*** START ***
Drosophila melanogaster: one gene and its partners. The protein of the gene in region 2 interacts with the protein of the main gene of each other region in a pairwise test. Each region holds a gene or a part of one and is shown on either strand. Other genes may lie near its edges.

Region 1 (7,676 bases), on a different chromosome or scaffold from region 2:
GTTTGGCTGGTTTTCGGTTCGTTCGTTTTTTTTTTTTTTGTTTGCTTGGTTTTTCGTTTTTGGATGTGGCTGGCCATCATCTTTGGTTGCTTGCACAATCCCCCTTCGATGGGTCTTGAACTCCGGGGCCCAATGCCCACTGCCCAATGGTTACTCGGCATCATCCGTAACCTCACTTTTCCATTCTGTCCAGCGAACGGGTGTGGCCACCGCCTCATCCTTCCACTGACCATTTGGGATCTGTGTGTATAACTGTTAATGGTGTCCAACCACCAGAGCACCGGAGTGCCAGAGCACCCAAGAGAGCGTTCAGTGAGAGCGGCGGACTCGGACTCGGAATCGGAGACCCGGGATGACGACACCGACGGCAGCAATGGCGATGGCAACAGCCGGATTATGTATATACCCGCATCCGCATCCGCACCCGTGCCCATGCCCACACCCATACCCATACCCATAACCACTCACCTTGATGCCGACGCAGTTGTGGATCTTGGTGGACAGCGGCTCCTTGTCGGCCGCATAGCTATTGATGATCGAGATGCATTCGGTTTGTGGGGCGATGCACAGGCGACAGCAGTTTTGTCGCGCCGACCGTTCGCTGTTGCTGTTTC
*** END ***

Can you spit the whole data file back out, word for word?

Drosophila melanogaster: one gene and its partners. The protein of the gene in region 2 interacts with the protein of the main gene of each other region in a pairwise test. Each region holds a gene or a part of one and is shown on either strand. Other genes may lie near its edges.

Region 1 (7,676 bases), on a different chromosome or scaffold from region 2:
GTTTGGCTGGTTTTCGGTTCGTTCGTTTTTTTTTTTTTTGTTTGCTTGGTTTTTCGTTTTTGGATGTGGCTGGCCATCATCTTTGGTTGCTTGCACAATCCCCCTTCGATGGGTCTTGAACTCCGGGGCCCAATGCCCACTGCCCAATGGTTACTCGGCATCATCCGTAACCTCACTTTTCCATTCTGTCCAGCGAACGGGTGTGGCCACCGCCTCATCCTTCCACTGACCATTTGGGATCTGTGTGTATAACTGTTAATGGTGTCCAACCACCAGAGCACCGGAGTGCCAGAGCACCCAAGAGAGCGTTCAGTGAGAGCGGCGGACTCGGACTCGGAATCGGAGACCCGGGATGACGACACCGACGGCAGCAATGGCGATGGCAACAGCCGGATTATGTATATACCCGCATCCGCATCCGCACCCGTGCCCATGCCCACACCCATACCCATACCCATAACCACTCACCTTGATGCCGACGCAGTTGTGGATCTTGGTGGACAGCGGCTCCTTGTCGGCCGCATAGCTATTGATGATCGAGATGCATTCGGTTTGTGGGGCGATGCACAGGCGACAGCAGTTTTGTCGCGCCGACCGTTCGCTGTTGCTGTTTC